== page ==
If I, the Poet

 If I, the poet, could lend to you the simple words I know
That would take you to the high ridge, would you go?

If you could hear the winds a’ rush and breathe the piney air
Could you close your eyes and travel with me there?

If my humble pen could lay the words across the barren page
Could you go with me and ride the desert sands and sage?

Would you lope across the prairie? Would you ride the river break?
Would you go if I, the poet, wrote until my fingers ache?

Oh, If I, the poet, wrote the words that brought a silent nod of knowing
Or a smile at a memory or shameless tears a’ flowing …

Or, could you hear the merriment of leather squeaks and bridle chain!
My search for telling words to share would not be done in vain.

Whether lasting ’til eternity or fleeting as a shooting star
I, the poet, give to you my words, ordinary as they are.

© Janice Gilbertson,  November 2007


My List …

If the cattle trails grew over
Were there no call for the drover
If the windmills no longer caught the breeze

If the meadow grass grew bitter
If the hay fields wilt or wither
Or springtime never thawed of winter’s freeze

If crystal rivers all ran dry
Or if the eagles failed to fly
I think my heart would ache to hard to beat

Oh … Lord! If horses could not run
Nor Poppies open to the sun
The worth of day would weigh so bittersweet

If campfire ashes all grew cold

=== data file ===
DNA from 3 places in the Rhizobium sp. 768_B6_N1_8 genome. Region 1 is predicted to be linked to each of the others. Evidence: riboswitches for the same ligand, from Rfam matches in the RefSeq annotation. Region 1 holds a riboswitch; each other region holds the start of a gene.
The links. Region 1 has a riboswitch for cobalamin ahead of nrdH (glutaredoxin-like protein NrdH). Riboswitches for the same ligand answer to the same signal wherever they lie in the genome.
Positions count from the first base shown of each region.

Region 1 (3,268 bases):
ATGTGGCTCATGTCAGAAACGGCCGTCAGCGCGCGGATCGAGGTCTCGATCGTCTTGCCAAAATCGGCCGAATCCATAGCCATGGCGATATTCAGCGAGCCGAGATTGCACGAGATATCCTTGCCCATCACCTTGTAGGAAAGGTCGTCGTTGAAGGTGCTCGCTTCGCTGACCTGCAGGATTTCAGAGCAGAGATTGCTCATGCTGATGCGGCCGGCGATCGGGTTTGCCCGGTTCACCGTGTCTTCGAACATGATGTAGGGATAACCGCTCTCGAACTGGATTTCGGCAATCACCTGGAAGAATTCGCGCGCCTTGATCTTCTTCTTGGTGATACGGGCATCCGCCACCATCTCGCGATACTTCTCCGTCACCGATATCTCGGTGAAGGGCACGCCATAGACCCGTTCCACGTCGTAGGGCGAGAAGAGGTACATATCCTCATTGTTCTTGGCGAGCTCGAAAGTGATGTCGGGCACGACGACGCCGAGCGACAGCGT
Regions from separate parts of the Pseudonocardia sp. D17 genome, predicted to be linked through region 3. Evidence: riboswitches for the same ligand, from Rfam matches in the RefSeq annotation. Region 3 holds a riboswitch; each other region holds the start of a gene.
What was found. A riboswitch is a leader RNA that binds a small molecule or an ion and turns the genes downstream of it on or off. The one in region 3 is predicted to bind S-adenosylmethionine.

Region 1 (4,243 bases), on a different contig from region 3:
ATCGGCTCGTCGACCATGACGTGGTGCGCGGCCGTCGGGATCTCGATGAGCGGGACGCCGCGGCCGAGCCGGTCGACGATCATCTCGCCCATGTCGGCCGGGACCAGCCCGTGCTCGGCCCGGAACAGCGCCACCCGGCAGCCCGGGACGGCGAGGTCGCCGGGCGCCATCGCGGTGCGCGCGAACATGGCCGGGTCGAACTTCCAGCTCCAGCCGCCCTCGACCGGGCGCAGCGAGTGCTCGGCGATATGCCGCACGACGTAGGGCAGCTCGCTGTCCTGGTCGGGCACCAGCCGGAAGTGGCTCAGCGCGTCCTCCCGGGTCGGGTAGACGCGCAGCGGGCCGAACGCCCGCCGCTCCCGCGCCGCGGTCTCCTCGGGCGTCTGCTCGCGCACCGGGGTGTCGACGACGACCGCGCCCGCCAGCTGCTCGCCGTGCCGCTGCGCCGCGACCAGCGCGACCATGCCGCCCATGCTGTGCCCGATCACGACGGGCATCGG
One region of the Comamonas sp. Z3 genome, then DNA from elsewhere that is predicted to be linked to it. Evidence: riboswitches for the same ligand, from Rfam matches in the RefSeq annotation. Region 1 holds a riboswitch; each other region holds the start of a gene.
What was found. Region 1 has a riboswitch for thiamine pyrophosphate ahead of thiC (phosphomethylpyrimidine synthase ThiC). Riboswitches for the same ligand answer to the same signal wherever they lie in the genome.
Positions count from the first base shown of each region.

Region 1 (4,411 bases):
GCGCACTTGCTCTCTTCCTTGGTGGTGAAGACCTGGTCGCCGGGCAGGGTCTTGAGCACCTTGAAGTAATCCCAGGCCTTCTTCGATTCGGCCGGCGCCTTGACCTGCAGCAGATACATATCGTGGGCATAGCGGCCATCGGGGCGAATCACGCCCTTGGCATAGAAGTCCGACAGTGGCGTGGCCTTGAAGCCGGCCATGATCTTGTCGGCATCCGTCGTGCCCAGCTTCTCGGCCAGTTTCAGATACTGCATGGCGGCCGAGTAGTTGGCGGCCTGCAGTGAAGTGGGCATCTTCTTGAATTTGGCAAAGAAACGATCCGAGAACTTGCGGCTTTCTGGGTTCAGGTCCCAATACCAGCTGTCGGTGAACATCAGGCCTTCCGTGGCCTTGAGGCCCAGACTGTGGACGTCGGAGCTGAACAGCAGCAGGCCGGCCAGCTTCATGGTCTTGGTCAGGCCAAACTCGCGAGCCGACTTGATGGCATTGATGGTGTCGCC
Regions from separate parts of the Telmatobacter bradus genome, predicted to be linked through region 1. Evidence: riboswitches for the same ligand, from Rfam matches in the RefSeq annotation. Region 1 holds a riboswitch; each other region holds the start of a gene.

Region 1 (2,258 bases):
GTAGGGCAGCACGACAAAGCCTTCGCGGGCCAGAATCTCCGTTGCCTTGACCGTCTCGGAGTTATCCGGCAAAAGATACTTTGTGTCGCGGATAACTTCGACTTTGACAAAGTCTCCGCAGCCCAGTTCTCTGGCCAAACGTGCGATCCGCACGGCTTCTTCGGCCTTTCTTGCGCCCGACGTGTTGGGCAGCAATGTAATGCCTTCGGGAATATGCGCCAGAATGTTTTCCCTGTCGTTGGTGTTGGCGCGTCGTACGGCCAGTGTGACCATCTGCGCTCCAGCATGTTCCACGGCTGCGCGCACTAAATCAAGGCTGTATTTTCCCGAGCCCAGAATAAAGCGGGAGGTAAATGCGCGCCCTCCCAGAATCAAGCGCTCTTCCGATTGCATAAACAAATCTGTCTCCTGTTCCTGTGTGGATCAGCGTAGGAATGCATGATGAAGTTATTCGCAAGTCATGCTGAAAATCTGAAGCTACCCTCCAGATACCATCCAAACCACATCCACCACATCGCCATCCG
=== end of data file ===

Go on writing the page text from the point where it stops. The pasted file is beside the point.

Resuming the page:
Were there no more tales to be told
There wouldn’t be much purpose for the night

No white faced calves, no tadpole creeks
No tall pines where the north wind speaks
Why should I care to rise at morning’s light?

Beneath my grasp of countless pens
Flows this list that never ends
Of all the things so vital to my being

No, not the grasp of gilded shine
And nothing which is only mine
But all everything for feeling, hearing, seeing …

© Janice Gilbertson,  June 2009

Sometimes, in the Lucias

Sometimes—on a ridge in the hard, hot air, where deer hooves clatter on the chalk
Horned toads hide in plain view and jackrabbit trembles in the shadow of hawk

Sometimes—I hear sounds, a bee buzzing on the sweet sage, the singing gnat at my ear
The music of shifting, falling shale beneath the pads of something wild, come near

From the time I was just a small child, I rode long days out on my own
I wonder, now, at my comfort. Perhaps I was never really alone.

Sometimes—it is their voices I hear, not words, but the sounds of words
That rise from canyon shadow or fly through the air with swifting birds

I can hear the thrum of man-talk and the melody of women’s voices high
Children’s giggles with the singing gnat, and infants fuss with spotted fawns’ cry

If I leave the ridge and ride the trail to where a spring flows sweet and free
Sometimes—when my lips touch the pool, the reflection there is not of me

The mountains of Santa Lucia harbor spirits of those who came long before
And, sometimes, now, I follow the trails of Padres, Salinans and Conquistadore

How I long to sit with them beside a shady, singing willow creek
Or ride beside a spirit horse up-trail to a glorious coastal peak!

They beckon me to painted caves. They bid me welcome to adobe walls
And though we share no common blood there is a sort of kin who calls…

Sometimes—I lay in silent dark and ask, if ever I should ride away
Though I may go with heart and soul, will my spirit choose to stay?

© Janice Gilbertson, June 2007

This poem, from Janice Gilbertson’s book, Sometimes in the Lucias,
was a 2009 Western Writer’s of America Spur Award finalist.